NEW ORLEANS (WGNO) —Depression is a reality for many of us during the holiday season. The brightness of the holiday lights can be a striking juxtaposition, alongside a more serious undertone of how many people feel during the holidays. A survey done earlier in the year found 55 percent of Americans experience some king of holiday blues. For people who are already dealing with depression, the holiday season can worsen those feelings.

Dr. Dana Labat is a licensed clinical psychologist in the New Orleans area and believes there are many reasons why people are depressed during the holidays. She also says she notices higher numbers in recent years, saying, “it’s a difficult time of year. Regardless about what advertisements say about it being a wonderful time of year, a lot of times people feel loneliness, or experience reminders of loss. We’ve lost a lot of people, within the last three years. A lot of people have lost jobs or are losing homes. It’s important not to minimize the impact of what people’s individual experiences have been.”

Mercy Ukpolo is a motivational speaker and one who has dealt with bouts of depression throughout her life. Last year, her depression was intensified after suffering a near-fatal stroke.

“In truth, I felt ashamed to reach out to my loved ones, my friends, my coworkers, my boss. During this time of the year, it’s always difficult. I like the rest of the world struggled in silence,” says Mercy.

A year ago, Mercy entered living room. A loved one noticed her speech and movements were irregular. As the time progressed, her symptoms worsened and it was found that she had a blood clot disorder that had caused a major stroke.

As time went by, she became more depressed as she was not able to do all of the things she was able to do before. However, in an inspiring move, her stroke, became a catalyst for helping her manage a life-long fight with depression.

Mercy now uses her website to motivate others to keep going, provide advocacy for mental health awareness and give people a chance to check in on her recovery progress.

Mercy believes her faith and her love of cooking is what kept her hopeful during the multiple therapy sessions to improve her motor skills, and mental focus, saying, “one of the things I’ve always loved is cooking. It took me about four months to do basic things such as making coffee. There are so many different ways to eat Nigerian food and one of the things we do is use our hands for certain foods such as egusi soup.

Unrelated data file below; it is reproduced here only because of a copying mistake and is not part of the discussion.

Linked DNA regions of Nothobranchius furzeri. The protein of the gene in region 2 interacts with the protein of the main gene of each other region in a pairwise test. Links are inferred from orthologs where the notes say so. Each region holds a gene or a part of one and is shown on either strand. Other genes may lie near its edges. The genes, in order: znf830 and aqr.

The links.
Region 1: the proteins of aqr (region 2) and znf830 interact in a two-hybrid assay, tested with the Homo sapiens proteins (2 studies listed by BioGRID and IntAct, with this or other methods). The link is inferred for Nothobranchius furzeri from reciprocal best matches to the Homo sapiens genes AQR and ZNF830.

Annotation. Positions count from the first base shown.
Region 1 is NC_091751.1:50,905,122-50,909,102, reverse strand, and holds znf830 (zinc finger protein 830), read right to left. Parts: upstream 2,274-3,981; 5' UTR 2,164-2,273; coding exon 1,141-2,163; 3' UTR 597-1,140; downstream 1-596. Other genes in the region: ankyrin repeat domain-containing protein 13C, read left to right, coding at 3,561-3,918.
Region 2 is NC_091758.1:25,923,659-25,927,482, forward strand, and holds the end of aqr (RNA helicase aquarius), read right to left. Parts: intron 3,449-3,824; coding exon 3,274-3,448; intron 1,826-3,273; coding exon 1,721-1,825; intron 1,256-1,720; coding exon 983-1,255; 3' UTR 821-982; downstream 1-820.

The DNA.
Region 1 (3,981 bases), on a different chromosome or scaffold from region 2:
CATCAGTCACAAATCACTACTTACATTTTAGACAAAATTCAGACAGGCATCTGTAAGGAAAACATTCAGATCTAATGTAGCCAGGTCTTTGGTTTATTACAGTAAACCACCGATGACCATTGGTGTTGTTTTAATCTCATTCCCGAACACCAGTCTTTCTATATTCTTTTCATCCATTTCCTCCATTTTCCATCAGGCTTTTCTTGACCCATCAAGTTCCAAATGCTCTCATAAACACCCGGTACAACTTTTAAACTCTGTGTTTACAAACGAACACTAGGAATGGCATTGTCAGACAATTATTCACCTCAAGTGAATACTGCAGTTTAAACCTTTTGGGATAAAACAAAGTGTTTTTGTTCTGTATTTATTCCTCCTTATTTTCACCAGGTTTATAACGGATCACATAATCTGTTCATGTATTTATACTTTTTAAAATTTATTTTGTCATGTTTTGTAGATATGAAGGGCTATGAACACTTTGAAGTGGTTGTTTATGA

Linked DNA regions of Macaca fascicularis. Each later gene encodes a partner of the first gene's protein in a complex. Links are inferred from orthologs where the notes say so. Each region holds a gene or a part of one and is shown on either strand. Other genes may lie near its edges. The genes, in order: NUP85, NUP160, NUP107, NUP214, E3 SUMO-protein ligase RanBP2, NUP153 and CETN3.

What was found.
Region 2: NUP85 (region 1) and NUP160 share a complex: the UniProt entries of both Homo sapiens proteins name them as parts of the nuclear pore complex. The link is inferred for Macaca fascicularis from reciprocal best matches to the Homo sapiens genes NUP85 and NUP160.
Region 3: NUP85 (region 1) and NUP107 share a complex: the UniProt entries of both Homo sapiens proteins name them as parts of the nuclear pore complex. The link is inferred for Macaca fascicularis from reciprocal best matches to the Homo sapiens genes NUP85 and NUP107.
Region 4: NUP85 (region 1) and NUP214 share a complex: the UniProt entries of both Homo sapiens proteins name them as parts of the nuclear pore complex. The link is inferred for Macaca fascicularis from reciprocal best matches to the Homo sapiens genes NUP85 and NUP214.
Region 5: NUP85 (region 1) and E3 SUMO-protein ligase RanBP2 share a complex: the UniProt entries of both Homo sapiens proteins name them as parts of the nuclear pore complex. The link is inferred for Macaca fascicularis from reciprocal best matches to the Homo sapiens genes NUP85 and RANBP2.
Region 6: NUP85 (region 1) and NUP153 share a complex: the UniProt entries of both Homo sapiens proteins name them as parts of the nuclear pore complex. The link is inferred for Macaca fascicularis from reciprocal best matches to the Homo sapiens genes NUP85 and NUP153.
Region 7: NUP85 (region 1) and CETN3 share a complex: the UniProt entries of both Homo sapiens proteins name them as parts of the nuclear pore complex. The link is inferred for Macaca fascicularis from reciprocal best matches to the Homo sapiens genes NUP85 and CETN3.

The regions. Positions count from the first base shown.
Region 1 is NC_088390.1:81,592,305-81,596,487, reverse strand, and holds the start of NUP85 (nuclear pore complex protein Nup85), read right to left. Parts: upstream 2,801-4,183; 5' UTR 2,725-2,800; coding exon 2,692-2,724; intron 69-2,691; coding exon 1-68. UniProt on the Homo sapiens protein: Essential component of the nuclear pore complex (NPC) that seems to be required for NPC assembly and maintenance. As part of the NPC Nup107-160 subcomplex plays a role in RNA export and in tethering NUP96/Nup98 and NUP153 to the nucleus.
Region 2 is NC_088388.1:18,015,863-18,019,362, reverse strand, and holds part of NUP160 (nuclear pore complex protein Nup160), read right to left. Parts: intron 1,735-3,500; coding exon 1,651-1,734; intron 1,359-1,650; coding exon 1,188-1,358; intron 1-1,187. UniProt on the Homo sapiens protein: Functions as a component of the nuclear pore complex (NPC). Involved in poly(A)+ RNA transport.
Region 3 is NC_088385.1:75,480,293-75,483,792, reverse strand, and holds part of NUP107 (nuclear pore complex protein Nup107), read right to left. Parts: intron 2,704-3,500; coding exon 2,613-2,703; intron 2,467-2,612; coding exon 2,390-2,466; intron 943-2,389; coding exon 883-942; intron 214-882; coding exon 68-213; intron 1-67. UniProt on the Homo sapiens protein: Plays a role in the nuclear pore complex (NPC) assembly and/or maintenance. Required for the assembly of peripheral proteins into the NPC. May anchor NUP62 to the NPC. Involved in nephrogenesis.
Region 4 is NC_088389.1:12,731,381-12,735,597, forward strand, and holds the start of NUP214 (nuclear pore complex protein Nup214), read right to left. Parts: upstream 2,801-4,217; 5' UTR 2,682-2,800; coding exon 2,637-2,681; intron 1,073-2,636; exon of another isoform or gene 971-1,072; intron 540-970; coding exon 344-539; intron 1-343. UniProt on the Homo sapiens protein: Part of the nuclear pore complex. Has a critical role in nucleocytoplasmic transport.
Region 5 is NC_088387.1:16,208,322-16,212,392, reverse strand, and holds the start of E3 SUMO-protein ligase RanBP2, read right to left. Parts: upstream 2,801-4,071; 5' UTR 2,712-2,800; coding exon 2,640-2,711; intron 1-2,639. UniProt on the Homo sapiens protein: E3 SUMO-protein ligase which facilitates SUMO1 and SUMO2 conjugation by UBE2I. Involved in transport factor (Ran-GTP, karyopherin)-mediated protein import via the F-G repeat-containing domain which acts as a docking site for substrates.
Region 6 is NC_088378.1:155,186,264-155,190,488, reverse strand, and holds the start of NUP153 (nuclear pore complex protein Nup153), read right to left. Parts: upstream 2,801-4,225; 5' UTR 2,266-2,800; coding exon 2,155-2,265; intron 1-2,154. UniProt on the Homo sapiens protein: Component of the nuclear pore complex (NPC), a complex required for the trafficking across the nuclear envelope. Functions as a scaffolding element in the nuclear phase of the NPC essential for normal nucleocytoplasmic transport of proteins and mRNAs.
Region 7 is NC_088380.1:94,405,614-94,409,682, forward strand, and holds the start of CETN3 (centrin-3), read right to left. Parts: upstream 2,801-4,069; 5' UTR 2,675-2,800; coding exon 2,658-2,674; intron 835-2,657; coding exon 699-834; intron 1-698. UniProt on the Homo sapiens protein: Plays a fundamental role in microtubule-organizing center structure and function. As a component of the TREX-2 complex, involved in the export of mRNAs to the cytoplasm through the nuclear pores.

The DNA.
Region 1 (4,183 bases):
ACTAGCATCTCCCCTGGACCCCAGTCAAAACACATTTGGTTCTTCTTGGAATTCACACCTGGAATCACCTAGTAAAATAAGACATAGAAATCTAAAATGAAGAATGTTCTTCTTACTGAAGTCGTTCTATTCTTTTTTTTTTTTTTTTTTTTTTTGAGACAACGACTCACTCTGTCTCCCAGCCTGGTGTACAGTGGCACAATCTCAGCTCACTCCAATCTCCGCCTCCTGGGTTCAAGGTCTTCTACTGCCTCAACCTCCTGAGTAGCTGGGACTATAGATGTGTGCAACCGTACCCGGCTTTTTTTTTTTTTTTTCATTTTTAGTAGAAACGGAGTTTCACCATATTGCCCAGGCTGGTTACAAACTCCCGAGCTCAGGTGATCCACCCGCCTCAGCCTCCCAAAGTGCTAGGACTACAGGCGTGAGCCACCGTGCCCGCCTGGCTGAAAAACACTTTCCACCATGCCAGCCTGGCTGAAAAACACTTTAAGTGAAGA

Mental health professionals say there are many ways to combat depression that can include finding a refuge in positive activities that make us happy. For Mercy, that activity was cooking.

Dr. Labat, says it is important that as people fight through depression, they remember to put compassion over self-criticism and set realistic expectations and goals financially or otherwise. If finances are the source of stress, Christmas gifts might not need to be a priority. Dr. Labat also wants people to remember to reach out to their loved ones during this time.

In addition to other things mentioned, Dr. Labat says “turn off social media. If you are spending a lot of time scrolling and seeing people’s highlight reels and how wonderful their holiday season is, turn it off. It might not be doing you any good.”

Mercy believes many people feel ashamed to reach out because of a societal stigma that minimizes mental health, saying “I just want to be a help to other people to know that they are not alone.”

Dr. Dana Labat encourages people who are experiencing financial hardship, to consider replacing gift-giving with giving a gift of their time or service. A phone call or text can serve as a well-placed and meaningful check in, worth it’s weight in gold. To receive help and learn more about mental health resources, check out Dr. Dana Labat.

Mercy is passionately working to bring more attention and advocacy to mental health awareness at both the State and Federal level. She is currently reaching out to Louisiana Governor John Bel Edwards, hoping to obtain more programming and resources. To follow Mercy in her recovery and on her mission of motivating others with her story, check out her website Mercy Motivates.